The latest on innovative strategies that support postsecondary attainment for all students, including adults and underrepresented minority populations, by the staff of ACE’s Center for Education Attainment and Innovation (CEAI), guest writers and ACE members working to advance new higher education models to expand access and success.

From its first programs for returning World War II veterans, ACE’s CEAI has led the national movement to recognize and promote adult learner programs in higher education. As the highly respected leader in the evaluation of workforce and military training, the Center demonstrates its commitment to adult learning and attainment through a wide range of programs and initiatives that support postsecondary access and success.

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Featured Posts

Three Trends Worth Watching for Continuing Education Leaders

More than 36 million adults between 25 and 64 years of age have completed some college, but don’t have a degree. Further, there are 44.5 million American adults with high school diplomas, but no college experience. Cathy Sandeen identifies a few emerging trends institutions might consider in their quest to serve this massive market of non-traditional students.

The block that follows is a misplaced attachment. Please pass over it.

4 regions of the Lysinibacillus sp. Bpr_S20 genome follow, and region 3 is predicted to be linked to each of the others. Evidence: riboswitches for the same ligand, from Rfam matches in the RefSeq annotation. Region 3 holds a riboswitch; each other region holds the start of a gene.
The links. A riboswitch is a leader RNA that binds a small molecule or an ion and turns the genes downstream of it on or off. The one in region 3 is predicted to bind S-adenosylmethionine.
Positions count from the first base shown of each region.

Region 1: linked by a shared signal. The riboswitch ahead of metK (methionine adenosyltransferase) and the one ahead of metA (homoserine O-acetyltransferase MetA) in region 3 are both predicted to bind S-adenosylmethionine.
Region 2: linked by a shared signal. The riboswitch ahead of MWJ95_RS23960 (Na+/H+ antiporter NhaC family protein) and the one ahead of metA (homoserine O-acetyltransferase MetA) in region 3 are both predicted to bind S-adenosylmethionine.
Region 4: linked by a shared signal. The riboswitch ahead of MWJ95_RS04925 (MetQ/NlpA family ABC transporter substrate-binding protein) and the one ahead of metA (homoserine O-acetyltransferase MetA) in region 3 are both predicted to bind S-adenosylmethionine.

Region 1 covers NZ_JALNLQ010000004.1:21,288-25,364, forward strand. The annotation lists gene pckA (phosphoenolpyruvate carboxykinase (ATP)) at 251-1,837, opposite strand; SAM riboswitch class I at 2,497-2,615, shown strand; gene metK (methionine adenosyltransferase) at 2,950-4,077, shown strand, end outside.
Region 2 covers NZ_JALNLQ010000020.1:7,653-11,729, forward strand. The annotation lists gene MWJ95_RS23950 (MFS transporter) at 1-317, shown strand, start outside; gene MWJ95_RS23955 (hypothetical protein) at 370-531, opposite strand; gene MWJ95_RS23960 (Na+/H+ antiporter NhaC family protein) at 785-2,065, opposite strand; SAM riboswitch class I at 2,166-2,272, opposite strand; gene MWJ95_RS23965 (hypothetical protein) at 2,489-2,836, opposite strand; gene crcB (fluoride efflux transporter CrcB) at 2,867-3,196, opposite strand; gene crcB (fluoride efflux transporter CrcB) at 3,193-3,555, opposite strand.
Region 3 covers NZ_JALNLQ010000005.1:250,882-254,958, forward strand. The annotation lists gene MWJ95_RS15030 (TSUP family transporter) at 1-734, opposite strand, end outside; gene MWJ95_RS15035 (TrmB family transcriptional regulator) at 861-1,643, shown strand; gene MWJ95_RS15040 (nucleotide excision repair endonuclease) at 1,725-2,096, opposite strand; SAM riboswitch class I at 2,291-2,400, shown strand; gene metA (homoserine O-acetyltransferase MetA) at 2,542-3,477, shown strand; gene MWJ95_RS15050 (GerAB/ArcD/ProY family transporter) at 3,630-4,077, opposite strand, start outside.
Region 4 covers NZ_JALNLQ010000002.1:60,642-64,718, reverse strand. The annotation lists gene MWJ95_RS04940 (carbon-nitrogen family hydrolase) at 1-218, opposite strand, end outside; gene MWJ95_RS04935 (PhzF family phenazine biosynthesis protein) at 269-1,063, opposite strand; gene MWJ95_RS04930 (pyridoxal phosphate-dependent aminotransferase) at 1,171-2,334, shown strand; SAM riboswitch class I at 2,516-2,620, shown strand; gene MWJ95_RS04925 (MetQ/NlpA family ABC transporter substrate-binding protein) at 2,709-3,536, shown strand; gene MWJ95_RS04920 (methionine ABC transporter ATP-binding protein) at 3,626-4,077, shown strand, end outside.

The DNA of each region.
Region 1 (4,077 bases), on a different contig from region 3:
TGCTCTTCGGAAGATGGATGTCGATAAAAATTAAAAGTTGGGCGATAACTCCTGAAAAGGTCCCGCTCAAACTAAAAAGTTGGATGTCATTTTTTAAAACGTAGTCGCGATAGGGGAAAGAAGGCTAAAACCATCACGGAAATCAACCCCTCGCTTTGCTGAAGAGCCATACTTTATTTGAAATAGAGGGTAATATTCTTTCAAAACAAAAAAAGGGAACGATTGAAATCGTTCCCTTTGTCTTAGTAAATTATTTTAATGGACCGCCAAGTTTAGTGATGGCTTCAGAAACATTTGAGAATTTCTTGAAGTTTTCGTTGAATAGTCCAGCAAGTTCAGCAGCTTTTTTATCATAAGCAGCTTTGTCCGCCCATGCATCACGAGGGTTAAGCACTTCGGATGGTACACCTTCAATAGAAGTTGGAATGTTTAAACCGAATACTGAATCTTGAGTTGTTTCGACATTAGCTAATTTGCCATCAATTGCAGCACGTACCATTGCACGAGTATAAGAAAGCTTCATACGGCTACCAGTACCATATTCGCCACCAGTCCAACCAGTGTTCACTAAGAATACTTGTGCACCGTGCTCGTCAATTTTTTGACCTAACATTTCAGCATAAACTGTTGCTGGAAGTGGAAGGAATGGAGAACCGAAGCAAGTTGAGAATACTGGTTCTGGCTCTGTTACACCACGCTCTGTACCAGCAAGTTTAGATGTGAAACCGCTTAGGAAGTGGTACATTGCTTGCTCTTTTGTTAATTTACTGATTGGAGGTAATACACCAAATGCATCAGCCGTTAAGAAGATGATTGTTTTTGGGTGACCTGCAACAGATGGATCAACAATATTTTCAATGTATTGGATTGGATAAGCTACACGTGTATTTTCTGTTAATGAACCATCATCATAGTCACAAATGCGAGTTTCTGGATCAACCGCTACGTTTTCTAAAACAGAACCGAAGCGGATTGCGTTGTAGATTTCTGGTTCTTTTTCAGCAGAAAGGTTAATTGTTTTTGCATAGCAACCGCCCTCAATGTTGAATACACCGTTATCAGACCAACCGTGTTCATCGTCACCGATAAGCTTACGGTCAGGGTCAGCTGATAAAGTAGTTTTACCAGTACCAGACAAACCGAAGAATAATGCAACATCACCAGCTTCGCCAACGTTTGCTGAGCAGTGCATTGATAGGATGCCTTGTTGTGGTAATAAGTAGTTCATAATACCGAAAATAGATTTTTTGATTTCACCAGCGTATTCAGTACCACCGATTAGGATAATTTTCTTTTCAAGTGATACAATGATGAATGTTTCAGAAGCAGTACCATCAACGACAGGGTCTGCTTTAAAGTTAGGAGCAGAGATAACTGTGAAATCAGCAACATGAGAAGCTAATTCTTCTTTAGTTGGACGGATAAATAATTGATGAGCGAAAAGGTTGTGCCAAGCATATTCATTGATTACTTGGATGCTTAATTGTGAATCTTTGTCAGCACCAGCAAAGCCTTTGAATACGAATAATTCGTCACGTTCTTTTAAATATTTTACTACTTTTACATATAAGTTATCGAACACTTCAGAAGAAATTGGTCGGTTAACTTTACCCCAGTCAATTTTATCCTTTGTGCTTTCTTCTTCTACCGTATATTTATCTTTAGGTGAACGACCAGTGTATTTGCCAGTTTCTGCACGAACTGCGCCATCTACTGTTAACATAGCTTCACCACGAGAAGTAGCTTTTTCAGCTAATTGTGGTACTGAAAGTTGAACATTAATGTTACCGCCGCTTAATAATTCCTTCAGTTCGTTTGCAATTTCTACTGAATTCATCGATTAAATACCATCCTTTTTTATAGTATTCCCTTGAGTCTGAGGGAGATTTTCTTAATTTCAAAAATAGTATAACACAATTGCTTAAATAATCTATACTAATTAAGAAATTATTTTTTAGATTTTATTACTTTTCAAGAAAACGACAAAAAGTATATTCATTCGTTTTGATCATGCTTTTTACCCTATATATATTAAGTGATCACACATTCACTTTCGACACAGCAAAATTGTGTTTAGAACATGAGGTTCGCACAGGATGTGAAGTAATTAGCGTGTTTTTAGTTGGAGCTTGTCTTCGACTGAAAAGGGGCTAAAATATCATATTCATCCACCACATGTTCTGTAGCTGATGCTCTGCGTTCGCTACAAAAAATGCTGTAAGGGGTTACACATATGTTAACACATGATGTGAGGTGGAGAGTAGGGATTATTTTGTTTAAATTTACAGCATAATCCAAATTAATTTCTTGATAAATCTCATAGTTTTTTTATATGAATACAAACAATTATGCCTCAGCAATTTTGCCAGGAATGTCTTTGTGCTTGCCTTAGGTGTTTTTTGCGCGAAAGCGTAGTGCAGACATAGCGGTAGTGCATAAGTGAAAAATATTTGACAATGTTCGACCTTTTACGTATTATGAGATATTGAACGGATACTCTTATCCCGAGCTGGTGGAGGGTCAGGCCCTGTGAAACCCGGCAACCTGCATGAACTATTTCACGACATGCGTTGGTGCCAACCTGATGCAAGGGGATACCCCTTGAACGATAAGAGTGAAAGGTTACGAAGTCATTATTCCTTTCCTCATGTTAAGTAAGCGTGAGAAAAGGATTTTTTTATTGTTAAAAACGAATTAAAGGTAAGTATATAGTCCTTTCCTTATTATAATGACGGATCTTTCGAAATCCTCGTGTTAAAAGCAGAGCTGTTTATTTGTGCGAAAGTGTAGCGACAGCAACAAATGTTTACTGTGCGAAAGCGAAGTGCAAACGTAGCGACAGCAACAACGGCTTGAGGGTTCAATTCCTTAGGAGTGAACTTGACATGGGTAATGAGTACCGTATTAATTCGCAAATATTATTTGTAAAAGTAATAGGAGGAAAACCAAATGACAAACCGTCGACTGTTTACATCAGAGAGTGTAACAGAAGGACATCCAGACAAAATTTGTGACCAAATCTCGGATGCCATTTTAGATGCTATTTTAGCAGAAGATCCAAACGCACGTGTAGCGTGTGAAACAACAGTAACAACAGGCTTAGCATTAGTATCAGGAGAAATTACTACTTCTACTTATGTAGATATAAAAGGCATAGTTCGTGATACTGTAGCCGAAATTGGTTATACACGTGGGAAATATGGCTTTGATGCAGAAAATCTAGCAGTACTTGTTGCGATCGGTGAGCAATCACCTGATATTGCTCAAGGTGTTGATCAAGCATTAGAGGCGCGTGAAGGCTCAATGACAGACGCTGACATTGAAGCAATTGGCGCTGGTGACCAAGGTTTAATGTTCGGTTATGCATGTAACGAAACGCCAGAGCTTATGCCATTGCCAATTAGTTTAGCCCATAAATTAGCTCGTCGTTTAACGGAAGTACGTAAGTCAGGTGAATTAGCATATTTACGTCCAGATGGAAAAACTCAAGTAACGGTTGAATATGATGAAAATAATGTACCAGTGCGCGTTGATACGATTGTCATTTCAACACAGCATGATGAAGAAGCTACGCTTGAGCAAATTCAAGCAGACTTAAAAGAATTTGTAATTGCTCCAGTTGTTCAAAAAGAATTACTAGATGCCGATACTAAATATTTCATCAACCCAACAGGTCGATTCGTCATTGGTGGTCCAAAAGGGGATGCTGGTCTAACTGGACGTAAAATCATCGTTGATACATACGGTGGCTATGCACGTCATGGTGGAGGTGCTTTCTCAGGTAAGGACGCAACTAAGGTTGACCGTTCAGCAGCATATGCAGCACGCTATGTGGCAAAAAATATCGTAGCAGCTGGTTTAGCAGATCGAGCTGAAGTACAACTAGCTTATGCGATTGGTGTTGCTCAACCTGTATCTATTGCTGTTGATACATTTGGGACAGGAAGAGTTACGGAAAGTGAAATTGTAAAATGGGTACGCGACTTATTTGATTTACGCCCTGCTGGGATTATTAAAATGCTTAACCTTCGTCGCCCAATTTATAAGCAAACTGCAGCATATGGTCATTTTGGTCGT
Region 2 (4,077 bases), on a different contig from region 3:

Confronting Higher Education  Consumerism Challenges

The higher education community is well aware of the evolving demographic, economic and technological forces presenting both challenges and opportunities to colleges and universities. But one less-noticed but increasingly powerful driver of higher education change is the concept of consumerism. Cathy Sandeen writes on how the demand for more information is shaping the 21st century college campus.

A MOOC by Any Other Name? An Online Course

“I’d aspired to give people a profound education—to teach them something substantial…but the data was at odds with this idea,” declared Sebastian Thrun, founder of the Silicon Valley MOOC platform Udacity in a recent Fast Company article. But if you have been tracking Thrun’s work over the past year, you will see his statement as nothing terribly new, writes Cathy Sandeen.

The Emerging World of Alternative Credentials

Digital badges. Verified certificates. Alternative credentials. More and more people are finding new ways—outside of traditional postsecondary degree programs—to show employers they possess the skills and knowledge needed for a constantly changing workplace, writes Cathy Sandeen.